By Todd Dybas – The Washington Times – Wednesday, September 3, 2014
DeSean Jackson was born in Hollywood, then made for the NFL by fate, family and friends while growing up in South Central Los Angeles. There are people who are from there and those who most decidedly are not.
Gangs fester where Jackson lived. Tattoos flood his body, including the phrase “Fear none,” which runs vertically on the side of his neck, tucked just behind an ear lobe. He’s often decorated by gold. He eats birthday cakes that are designed to look like a stack of $100 bills.
This persona makes him appear a product of central casting. It also makes the narrative about who he is easy. Perhaps, too much so.
When the Philadelphia Eagles released Jackson in March after the wide receiver’s best season as a professional, the stories — rumors and flat-out lies to some — came. Jackson’s loyalty to his inner-city friends appeared to have finally caught up to him. The Eagles were worried about Jackson’s gang ties, the stories said, and they sent him away.
Here is where Jackson, signed by the Redskins five days later, becomes an unwitting social experiment. Character assumptions are made. Tie-ins are reached for. There is some smoke, but the fire, it won’t take. Yet, the smoke continues to puff. So, he shuts down. He knows this is an avalanche he can’t push back at. Interviews are few. Answers are not forthcoming.
Washington Redskins wide receiver DeSean Jackson (11) runs past Cleveland Browns strong safety Donte Whitner (31) in the first quarter as the Washington Redskins play the Cleveland Browns in NFL preseason football at FedExField, Landover, Md., Monday, August 18, 2014. (Andrew Harnik/The Washington Times)
“Sometimes, things that you go through growing up or witness can have you in a shell and kind of be like distant from a lot of people,” Jackson said. “That’s the biggest thing I can say about coming from the areas we come from. Lot of times it’s hard to trust people. You have to get an understanding for what people’s motives are. It’s just a part of growing and living. A part of life.”
Once the gang stories attributed to anonymous sources died down, others from anonymous players sprang. News stories said Jackson was a bad teammate who did not buy into the specific and somewhat radical ways of new Eagles coach Chip Kelly. It wasn’t the gangs that led to his release, they said. It was his selfishness.
Which leaves Jackson, a three-time Pro-Bowler and one of the fastest receivers in the league, a curiosity. He has a chance to redefine his public persona while with the Redskins. Silence and touchdowns can help get him there. It’s unclear if he cares to.
‘That stuff was totally not true’
“After careful consideration during this offseason, the Philadelphia Eagles have decided to part ways with DeSean Jackson. The team informed him of his release today.”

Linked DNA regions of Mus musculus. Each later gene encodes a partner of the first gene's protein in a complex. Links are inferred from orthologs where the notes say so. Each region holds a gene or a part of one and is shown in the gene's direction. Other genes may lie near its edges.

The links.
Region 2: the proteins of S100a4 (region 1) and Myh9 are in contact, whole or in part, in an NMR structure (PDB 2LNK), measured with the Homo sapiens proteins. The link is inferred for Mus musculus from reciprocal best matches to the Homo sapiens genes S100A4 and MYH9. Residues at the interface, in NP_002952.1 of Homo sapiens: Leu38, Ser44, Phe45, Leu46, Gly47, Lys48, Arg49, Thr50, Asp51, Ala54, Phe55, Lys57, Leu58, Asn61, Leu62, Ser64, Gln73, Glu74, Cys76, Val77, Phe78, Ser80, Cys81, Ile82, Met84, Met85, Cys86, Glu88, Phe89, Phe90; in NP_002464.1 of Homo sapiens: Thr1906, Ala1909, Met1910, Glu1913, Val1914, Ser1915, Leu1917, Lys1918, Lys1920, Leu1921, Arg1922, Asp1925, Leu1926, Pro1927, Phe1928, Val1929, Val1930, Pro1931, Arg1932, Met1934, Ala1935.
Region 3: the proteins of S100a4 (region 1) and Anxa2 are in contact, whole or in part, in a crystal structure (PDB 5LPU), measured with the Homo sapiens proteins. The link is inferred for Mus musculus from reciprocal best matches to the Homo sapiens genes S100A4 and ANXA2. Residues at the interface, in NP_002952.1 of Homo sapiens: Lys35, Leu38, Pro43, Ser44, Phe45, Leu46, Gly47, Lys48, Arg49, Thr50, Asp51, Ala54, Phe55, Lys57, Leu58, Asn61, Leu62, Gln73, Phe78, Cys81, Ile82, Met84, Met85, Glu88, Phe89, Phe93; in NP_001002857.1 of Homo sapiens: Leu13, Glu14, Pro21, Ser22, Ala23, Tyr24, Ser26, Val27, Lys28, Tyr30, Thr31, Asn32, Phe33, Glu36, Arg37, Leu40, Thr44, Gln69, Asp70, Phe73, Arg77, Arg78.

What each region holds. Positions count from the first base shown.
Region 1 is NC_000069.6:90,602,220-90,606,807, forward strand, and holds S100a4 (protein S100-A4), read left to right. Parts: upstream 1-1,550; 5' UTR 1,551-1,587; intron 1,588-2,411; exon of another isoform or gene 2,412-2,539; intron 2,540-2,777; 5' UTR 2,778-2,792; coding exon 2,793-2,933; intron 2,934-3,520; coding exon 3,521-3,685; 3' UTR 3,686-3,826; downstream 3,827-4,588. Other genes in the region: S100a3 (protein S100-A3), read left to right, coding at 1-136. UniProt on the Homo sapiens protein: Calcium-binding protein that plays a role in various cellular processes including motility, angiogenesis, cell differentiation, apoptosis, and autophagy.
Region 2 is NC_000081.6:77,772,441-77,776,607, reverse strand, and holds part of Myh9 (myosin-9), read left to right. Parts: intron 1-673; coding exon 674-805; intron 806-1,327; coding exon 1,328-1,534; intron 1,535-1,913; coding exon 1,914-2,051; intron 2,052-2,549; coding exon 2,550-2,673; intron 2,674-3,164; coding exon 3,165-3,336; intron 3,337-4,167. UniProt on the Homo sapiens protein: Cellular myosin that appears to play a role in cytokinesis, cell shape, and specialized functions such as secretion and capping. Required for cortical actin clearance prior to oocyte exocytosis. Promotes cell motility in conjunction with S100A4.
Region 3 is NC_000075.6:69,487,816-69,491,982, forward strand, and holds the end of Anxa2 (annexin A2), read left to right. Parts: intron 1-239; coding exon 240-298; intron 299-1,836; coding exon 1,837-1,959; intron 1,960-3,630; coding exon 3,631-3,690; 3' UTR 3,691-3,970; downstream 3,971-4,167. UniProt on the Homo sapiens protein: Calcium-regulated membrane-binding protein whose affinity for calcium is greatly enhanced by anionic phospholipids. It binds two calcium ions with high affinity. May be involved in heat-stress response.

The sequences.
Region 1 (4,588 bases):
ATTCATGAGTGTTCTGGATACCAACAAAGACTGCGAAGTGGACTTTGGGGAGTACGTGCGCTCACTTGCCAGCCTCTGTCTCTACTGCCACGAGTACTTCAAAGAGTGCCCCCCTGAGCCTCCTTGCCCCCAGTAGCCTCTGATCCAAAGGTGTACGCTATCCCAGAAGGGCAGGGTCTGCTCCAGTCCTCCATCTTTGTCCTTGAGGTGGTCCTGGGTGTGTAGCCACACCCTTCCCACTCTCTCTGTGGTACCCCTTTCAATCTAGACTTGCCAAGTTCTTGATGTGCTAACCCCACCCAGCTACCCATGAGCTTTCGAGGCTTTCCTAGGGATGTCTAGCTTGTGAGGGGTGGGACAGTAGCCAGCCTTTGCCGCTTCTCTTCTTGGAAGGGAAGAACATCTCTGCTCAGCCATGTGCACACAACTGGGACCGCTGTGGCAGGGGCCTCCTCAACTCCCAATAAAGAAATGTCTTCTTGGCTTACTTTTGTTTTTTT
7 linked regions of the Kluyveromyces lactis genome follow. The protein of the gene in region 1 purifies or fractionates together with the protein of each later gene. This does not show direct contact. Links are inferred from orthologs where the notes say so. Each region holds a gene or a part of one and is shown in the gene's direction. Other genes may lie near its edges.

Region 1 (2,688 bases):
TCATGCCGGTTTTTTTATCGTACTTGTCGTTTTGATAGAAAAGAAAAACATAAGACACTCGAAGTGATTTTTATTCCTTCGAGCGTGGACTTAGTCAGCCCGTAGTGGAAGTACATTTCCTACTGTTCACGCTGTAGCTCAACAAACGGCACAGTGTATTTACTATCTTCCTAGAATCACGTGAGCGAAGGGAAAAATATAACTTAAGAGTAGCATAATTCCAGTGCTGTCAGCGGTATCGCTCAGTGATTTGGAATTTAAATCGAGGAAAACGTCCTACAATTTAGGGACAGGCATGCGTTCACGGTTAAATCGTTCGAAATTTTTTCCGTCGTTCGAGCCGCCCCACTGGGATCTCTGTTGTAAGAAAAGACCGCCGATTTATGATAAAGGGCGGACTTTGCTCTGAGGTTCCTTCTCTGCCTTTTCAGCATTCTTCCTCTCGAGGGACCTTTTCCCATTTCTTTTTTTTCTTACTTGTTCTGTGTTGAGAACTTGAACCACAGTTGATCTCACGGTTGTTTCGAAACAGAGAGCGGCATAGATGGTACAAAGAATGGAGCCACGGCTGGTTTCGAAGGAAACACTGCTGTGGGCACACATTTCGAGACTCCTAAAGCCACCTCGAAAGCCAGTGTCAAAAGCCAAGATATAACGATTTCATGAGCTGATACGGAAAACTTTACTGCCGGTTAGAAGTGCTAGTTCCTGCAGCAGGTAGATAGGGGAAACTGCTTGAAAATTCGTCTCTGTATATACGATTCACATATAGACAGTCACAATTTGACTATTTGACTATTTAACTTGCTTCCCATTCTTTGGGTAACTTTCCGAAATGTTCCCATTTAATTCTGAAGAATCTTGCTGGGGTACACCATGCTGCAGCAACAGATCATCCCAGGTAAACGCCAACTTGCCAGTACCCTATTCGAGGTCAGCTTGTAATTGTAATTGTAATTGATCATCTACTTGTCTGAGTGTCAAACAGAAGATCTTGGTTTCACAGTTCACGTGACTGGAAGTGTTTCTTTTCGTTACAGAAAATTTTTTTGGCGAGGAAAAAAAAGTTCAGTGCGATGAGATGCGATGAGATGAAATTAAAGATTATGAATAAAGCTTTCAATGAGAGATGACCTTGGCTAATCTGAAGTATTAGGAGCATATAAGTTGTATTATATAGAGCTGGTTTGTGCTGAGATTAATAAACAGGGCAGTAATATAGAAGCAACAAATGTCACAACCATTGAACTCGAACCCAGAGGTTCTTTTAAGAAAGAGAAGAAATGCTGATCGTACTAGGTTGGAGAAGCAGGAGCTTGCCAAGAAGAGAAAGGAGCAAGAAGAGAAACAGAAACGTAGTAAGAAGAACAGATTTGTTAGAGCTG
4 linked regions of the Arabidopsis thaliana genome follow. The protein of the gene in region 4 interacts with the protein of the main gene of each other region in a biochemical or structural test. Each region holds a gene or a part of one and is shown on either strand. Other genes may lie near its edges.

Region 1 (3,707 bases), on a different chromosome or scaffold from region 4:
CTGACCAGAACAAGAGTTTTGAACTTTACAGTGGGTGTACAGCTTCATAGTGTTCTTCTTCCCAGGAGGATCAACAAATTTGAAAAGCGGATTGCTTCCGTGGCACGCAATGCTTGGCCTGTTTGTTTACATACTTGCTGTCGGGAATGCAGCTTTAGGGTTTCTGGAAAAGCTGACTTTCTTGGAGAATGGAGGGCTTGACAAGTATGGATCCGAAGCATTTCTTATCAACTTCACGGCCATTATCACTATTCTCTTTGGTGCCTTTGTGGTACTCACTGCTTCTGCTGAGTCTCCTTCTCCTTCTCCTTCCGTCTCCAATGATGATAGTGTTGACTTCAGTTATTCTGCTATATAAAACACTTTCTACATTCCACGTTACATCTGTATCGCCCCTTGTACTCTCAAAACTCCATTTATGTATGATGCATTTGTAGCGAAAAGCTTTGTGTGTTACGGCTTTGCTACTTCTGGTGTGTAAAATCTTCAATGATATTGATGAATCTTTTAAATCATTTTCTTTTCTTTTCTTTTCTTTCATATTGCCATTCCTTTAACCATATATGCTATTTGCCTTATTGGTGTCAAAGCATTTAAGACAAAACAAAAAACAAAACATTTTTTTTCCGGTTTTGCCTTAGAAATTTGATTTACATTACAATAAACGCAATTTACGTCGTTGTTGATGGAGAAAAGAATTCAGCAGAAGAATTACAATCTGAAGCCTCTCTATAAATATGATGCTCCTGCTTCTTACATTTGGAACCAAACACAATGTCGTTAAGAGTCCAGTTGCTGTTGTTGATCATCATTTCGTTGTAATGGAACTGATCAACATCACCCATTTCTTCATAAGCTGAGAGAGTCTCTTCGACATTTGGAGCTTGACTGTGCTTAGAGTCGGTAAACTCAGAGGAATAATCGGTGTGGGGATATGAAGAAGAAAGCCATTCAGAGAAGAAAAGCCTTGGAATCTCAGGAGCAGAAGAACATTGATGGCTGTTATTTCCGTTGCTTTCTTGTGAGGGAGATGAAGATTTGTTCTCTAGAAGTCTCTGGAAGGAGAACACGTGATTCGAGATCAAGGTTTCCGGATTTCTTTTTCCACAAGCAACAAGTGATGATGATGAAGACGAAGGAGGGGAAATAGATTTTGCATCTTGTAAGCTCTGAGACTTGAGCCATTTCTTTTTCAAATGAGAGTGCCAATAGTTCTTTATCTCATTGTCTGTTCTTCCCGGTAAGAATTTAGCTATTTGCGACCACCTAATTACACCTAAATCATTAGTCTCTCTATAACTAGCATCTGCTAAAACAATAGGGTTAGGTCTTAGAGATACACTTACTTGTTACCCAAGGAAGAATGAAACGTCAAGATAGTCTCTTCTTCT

The statement was simple and fully loaded. For the first time, Jackson was pushed aside by a football team.
The anonymous pounding followed. During that time, Redskins quarterback Robert Griffin III was in Los Angeles for promotional work. Concerned, and interested in recruiting, he went to see Jackson and had dinner at his house.
“He got cut by Philly and they were spreading lies about him,” Griffin said. “We sat there and had dinner and talked about everything. I could see the hurt and everything in his face. DeSean is a guy from L.A., an area with a little bit of edge. I mean it’s basically the ‘hood. People are afraid to say it, but it’s the ‘hood.”
The reports about Jackson would have angered and stunned his father, Bill.
Jackson is the product of his hard-driving father who started pushing him toward athletics when he was scrawny and 5 years old. Bill Jackson pushed his son through high school, when DeSean starred at prep powerhouse Long Beach Polytechnic, then was a thorn in the side of California coach Jeff Tedford when Jackson was in college.
Jackson’s father and inner circle of handlers/trainers were so hands-on — and at times abrasive — that minutes after Jackson was drafted, then-Eagles coach Andy Reid called and informed Jackson he didn’t want any problems from his father or the others.
Bill died of pancreatic cancer in 2009. He at least saw his son achieve what was long his father’s dream.
Jackson’s mother, Gayle, read the stories about her son this spring. They decided little could be done to counter the budding perception. Jackson released a statement at the time saying he was not and never has been a gang member. Otherwise, they chose not to “fight fire with fire.”
“That was pretty shocking,” Gayle said. “That was all the superlatives you could think of. That was a real wake-up call probably is what it was. I try to not let things worry me. That you couldn’t help let worry you because you never want your child or anybody you love portrayed in a bad light. So, when I heard that, those stories and accusations were disturbing.
“I also knew that you can’t please the world. You can’t please everybody and I can’t go explaining to the whole world, my son’s not like that. But what I did kind of settle in on, and find comfort from, was the fact that I know the people who know DeSean know the truth. For all those other people that don’t know the truth, that’s real sad.
“In this case, where they were making up all these allegations that there were gang ties and all that stuff that stuff was totally not true.”
In addition to thrusting DeSean into sports, Bill would embrace other kids in the neighborhood. If they needed a place to stay, they could stay with him. If they needed a ride to Little League because their parents worked late, he would pick them up. The latter was the case for Seattle Seahawks cornerback Richard Sherman.